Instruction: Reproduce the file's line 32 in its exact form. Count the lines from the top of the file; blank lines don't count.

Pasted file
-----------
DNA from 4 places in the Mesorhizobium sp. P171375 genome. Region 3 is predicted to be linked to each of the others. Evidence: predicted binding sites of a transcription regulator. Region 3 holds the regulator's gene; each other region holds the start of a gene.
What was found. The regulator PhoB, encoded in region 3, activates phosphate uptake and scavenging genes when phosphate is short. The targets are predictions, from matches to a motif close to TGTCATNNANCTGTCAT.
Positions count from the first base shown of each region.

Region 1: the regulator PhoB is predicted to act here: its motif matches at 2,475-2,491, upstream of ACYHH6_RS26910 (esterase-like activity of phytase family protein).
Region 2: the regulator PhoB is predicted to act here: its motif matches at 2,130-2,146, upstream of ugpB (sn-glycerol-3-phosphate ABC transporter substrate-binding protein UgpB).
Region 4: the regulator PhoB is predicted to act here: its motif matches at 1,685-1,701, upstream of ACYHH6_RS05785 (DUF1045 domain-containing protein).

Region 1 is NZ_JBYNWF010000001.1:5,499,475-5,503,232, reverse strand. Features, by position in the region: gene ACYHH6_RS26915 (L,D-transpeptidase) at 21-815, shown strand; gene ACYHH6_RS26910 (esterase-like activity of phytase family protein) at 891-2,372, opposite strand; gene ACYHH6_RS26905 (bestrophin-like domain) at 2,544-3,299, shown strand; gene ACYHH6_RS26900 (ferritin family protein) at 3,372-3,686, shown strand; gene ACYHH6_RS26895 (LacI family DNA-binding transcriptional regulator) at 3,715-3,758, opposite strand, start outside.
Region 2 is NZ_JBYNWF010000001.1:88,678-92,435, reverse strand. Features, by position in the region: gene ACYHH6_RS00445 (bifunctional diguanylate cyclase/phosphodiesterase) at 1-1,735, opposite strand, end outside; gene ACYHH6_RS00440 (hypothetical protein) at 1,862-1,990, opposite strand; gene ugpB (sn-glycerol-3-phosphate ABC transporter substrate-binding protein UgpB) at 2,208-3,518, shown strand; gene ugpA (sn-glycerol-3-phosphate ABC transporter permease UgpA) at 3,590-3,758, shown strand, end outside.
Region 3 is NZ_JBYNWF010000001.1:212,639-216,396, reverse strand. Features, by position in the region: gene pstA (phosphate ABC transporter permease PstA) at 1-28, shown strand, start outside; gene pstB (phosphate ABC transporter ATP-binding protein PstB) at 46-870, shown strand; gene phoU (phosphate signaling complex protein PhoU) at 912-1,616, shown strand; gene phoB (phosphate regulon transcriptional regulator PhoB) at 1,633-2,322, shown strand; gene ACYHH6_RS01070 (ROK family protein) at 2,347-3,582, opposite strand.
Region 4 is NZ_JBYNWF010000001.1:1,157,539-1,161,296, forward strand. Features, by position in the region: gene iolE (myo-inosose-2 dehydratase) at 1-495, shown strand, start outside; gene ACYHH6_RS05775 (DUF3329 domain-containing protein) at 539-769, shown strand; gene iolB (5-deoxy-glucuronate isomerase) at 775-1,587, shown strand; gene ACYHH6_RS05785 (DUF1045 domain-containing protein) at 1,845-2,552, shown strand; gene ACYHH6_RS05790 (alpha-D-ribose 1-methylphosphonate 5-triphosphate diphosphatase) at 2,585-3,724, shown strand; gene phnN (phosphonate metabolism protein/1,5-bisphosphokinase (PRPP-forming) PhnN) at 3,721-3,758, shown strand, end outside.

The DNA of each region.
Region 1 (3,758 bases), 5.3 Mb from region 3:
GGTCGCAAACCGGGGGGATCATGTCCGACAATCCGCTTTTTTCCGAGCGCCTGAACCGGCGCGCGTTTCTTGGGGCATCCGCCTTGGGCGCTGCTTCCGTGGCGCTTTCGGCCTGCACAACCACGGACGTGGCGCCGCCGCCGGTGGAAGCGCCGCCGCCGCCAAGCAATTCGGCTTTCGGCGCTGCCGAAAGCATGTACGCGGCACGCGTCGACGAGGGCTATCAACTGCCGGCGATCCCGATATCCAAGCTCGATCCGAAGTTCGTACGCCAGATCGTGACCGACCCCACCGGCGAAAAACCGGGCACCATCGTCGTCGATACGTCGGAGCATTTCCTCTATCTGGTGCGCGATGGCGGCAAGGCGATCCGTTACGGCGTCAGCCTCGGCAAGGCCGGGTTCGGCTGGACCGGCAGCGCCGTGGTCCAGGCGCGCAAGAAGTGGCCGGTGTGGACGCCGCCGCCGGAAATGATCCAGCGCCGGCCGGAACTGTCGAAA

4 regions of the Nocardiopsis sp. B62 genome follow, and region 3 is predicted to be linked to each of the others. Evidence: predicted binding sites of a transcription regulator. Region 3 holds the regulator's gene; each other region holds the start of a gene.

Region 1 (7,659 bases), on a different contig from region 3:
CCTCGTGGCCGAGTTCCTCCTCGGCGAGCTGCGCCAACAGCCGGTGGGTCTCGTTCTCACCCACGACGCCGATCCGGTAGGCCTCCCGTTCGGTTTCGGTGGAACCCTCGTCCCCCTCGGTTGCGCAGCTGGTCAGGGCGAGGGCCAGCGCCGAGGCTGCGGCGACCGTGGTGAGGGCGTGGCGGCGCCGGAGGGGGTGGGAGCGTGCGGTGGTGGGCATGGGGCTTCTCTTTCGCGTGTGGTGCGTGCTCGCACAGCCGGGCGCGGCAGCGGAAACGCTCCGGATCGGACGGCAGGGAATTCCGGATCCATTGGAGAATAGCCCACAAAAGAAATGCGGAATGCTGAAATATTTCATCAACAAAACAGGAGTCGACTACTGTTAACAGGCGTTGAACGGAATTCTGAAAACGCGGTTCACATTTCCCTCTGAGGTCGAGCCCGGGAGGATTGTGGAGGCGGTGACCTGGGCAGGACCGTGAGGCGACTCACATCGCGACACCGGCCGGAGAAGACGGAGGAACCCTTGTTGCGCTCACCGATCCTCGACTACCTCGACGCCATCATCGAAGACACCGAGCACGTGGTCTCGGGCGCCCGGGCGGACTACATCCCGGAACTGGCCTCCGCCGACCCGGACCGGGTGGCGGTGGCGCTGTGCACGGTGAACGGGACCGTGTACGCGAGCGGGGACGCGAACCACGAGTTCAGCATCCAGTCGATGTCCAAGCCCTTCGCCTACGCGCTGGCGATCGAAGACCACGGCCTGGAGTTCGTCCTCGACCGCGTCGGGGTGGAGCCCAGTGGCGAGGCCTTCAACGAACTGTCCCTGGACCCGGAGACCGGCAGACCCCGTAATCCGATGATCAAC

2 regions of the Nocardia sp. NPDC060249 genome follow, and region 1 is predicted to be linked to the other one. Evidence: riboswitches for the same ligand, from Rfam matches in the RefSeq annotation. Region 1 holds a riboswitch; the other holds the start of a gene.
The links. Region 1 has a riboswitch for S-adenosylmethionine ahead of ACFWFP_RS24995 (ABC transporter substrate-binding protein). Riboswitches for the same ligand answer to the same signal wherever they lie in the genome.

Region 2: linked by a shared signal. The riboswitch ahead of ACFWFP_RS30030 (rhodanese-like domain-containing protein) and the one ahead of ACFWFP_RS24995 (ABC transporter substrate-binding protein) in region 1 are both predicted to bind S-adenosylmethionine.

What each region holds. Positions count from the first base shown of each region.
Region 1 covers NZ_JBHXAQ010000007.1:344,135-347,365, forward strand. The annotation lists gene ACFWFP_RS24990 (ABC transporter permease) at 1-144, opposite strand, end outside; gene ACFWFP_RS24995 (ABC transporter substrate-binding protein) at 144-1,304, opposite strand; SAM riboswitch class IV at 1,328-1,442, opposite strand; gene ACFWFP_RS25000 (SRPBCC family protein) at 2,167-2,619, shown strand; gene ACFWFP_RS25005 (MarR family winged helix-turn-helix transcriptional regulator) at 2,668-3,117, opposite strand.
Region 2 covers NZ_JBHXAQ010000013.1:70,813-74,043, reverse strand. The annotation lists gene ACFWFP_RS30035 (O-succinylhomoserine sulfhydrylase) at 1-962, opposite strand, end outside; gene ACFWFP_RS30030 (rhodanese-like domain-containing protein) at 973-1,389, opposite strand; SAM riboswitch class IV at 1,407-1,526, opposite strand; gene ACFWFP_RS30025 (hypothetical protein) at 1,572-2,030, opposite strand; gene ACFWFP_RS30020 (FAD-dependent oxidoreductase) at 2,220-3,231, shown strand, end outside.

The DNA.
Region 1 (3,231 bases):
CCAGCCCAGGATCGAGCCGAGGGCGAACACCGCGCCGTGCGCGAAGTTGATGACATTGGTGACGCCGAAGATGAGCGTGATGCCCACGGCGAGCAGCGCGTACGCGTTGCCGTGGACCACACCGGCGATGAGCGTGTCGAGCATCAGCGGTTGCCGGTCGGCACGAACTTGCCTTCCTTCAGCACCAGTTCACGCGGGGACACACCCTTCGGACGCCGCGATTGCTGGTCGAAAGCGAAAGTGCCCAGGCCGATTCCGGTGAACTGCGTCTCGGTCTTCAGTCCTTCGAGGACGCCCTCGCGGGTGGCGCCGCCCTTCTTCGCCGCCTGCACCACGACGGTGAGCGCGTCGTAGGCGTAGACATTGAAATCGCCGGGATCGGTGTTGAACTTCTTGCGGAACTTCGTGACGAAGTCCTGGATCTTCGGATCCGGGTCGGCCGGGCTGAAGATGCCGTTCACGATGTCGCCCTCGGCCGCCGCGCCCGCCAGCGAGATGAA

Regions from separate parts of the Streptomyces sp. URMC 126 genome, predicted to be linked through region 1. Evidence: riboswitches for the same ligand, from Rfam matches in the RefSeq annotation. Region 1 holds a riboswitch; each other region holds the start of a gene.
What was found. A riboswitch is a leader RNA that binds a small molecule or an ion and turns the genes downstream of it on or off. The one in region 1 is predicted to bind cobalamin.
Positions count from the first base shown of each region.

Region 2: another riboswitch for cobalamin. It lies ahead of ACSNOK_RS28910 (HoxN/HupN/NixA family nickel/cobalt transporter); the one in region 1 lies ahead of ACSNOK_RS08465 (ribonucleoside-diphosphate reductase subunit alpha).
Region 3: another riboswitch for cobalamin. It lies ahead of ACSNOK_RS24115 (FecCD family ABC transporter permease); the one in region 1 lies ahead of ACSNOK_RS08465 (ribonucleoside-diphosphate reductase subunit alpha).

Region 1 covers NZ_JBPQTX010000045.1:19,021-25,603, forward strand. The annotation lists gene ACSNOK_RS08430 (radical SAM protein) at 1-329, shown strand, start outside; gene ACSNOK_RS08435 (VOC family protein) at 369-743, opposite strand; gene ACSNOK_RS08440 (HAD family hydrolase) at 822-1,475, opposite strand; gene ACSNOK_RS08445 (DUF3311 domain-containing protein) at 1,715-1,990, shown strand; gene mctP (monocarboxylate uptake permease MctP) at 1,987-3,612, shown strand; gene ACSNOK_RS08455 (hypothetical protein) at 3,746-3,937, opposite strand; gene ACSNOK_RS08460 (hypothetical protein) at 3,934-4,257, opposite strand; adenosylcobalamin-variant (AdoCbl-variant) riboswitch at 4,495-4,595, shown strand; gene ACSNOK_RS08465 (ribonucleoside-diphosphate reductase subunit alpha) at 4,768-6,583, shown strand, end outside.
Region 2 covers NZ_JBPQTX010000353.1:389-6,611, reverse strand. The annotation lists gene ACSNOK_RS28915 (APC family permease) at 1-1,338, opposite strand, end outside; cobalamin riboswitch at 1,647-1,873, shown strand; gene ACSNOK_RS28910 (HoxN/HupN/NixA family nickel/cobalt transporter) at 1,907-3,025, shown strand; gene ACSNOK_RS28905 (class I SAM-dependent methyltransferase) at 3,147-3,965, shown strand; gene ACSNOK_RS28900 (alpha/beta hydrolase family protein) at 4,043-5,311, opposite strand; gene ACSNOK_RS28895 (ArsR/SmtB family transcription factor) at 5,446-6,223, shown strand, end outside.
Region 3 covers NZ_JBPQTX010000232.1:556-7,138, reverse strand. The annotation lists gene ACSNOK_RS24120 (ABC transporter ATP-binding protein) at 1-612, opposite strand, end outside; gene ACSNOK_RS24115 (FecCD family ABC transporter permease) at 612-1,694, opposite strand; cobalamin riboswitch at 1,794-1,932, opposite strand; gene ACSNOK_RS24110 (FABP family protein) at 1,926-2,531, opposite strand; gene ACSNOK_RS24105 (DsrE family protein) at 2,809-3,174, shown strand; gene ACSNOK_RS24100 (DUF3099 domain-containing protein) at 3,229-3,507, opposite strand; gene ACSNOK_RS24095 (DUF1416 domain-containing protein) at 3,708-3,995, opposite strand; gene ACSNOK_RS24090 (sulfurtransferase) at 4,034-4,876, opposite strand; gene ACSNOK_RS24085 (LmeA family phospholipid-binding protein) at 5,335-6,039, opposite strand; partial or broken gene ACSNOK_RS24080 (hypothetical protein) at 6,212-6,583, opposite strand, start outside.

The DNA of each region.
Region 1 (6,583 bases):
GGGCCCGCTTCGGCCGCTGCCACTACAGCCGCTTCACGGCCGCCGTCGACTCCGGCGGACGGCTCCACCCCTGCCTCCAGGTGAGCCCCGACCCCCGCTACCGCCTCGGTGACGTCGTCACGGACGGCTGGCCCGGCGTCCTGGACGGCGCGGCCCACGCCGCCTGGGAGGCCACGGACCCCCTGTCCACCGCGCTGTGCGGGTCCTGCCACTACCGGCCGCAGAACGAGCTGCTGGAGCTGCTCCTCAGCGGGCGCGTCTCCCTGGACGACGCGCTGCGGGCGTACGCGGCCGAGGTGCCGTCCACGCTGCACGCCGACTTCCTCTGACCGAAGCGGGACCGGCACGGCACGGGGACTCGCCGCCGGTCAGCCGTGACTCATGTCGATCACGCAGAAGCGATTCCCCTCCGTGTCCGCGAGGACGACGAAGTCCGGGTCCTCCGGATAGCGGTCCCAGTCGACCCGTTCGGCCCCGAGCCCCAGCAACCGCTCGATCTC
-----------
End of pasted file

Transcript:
Region 2 covers NZ_JBPQTX010000353.1:389-6,611, reverse strand. The annotation lists gene ACSNOK_RS28915 (APC family permease) at 1-1,338, opposite strand, end outside; cobalamin riboswitch at 1,647-1,873, shown strand; gene ACSNOK_RS28910 (HoxN/HupN/NixA family nickel/cobalt transporter) at 1,907-3,025, shown strand; gene ACSNOK_RS28905 (class I SAM-dependent methyltransferase) at 3,147-3,965, shown strand; gene ACSNOK_RS28900 (alpha/beta hydrolase family protein) at 4,043-5,311, opposite strand; gene ACSNOK_RS28895 (ArsR/SmtB family transcription factor) at 5,446-6,223, shown strand, end outside.